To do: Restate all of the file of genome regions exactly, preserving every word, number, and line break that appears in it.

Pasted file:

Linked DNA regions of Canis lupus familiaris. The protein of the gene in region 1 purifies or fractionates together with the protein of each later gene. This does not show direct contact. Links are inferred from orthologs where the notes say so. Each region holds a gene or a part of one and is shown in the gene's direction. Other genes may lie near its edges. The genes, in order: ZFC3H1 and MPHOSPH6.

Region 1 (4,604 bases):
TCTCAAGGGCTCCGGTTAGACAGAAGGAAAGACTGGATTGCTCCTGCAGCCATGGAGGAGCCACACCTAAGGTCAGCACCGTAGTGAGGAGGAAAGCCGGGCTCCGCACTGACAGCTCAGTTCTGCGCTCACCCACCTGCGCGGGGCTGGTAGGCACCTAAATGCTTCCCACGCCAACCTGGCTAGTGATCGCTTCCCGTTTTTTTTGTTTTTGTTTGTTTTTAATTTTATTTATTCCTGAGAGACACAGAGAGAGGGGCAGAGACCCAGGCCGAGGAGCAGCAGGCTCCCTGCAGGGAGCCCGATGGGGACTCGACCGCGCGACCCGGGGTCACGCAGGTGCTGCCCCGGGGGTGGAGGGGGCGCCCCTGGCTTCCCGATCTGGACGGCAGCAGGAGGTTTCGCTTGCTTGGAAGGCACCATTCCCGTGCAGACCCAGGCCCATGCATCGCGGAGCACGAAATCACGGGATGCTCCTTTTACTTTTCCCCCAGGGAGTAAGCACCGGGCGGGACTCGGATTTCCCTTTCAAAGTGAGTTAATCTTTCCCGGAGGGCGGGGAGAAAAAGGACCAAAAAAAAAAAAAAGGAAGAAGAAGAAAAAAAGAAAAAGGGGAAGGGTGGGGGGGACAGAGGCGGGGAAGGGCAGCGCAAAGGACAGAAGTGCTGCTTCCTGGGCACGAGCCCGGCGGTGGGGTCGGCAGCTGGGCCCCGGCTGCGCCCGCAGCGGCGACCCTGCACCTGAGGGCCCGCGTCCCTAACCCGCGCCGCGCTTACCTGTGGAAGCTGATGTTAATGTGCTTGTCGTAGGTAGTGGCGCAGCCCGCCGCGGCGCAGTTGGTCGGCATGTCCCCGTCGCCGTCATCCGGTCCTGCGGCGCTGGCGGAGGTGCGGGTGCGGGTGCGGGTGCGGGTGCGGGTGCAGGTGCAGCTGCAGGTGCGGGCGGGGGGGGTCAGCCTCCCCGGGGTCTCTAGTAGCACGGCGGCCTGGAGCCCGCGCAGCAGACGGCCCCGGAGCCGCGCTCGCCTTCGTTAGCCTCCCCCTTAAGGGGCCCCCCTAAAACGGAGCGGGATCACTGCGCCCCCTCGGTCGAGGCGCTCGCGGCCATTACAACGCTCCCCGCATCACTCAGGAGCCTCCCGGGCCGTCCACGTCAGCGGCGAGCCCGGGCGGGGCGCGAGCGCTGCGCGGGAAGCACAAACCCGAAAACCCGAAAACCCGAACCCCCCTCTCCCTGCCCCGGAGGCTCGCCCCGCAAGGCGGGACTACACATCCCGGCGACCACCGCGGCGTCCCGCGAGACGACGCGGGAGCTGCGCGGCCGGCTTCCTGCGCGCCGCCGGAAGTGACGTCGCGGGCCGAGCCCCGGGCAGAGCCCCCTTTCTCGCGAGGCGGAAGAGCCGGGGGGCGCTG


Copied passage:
Linked DNA regions of Canis lupus familiaris. The protein of the gene in region 1 purifies or fractionates together with the protein of each later gene. This does not show direct contact. Links are inferred from orthologs where the notes say so. Each region holds a gene or a part of one and is shown in the gene's direction. Other genes may lie near its edges. The genes, in order: ZFC3H1 and MPHOSPH6.

Region 1 (4,604 bases):
TCTCAAGGGCTCCGGTTAGACAGAAGGAAAGACTGGATTGCTCCTGCAGCCATGGAGGAGCCACACCTAAGGTCAGCACCGTAGTGAGGAGGAAAGCCGGGCTCCGCACTGACAGCTCAGTTCTGCGCTCACCCACCTGCGCGGGGCTGGTAGGCACCTAAATGCTTCCCACGCCAACCTGGCTAGTGATCGCTTCCCGTTTTTTTTGTTTTTGTTTGTTTTTAATTTTATTTATTCCTGAGAGACACAGAGAGAGGGGCAGAGACCCAGGCCGAGGAGCAGCAGGCTCCCTGCAGGGAGCCCGATGGGGACTCGACCGCGCGACCCGGGGTCACGCAGGTGCTGCCCCGGGGGTGGAGGGGGCGCCCCTGGCTTCCCGATCTGGACGGCAGCAGGAGGTTTCGCTTGCTTGGAAGGCACCATTCCCGTGCAGACCCAGGCCCATGCATCGCGGAGCACGAAATCACGGGATGCTCCTTTTACTTTTCCCCCAGGGAGTAAGCACCGGGCGGGACTCGGATTTCCCTTTCAAAGTGAGTTAATCTTTCCCGGAGGGCGGGGAGAAAAAGGACCAAAAAAAAAAAAAAGGAAGAAGAAGAAAAAAAGAAAAAGGGGAAGGGTGGGGGGGACAGAGGCGGGGAAGGGCAGCGCAAAGGACAGAAGTGCTGCTTCCTGGGCACGAGCCCGGCGGTGGGGTCGGCAGCTGGGCCCCGGCTGCGCCCGCAGCGGCGACCCTGCACCTGAGGGCCCGCGTCCCTAACCCGCGCCGCGCTTACCTGTGGAAGCTGATGTTAATGTGCTTGTCGTAGGTAGTGGCGCAGCCCGCCGCGGCGCAGTTGGTCGGCATGTCCCCGTCGCCGTCATCCGGTCCTGCGGCGCTGGCGGAGGTGCGGGTGCGGGTGCGGGTGCGGGTGCGGGTGCAGGTGCAGCTGCAGGTGCGGGCGGGGGGGGTCAGCCTCCCCGGGGTCTCTAGTAGCACGGCGGCCTGGAGCCCGCGCAGCAGACGGCCCCGGAGCCGCGCTCGCCTTCGTTAGCCTCCCCCTTAAGGGGCCCCCCTAAAACGGAGCGGGATCACTGCGCCCCCTCGGTCGAGGCGCTCGCGGCCATTACAACGCTCCCCGCATCACTCAGGAGCCTCCCGGGCCGTCCACGTCAGCGGCGAGCCCGGGCGGGGCGCGAGCGCTGCGCGGGAAGCACAAACCCGAAAACCCGAAAACCCGAACCCCCCTCTCCCTGCCCCGGAGGCTCGCCCCGCAAGGCGGGACTACACATCCCGGCGACCACCGCGGCGTCCCGCGAGACGACGCGGGAGCTGCGCGGCCGGCTTCCTGCGCGCCGCCGGAAGTGACGTCGCGGGCCGAGCCCCGGGCAGAGCCCCCTTTCTCGCGAGGCGGAAGAGCCGGGGGGCGCTG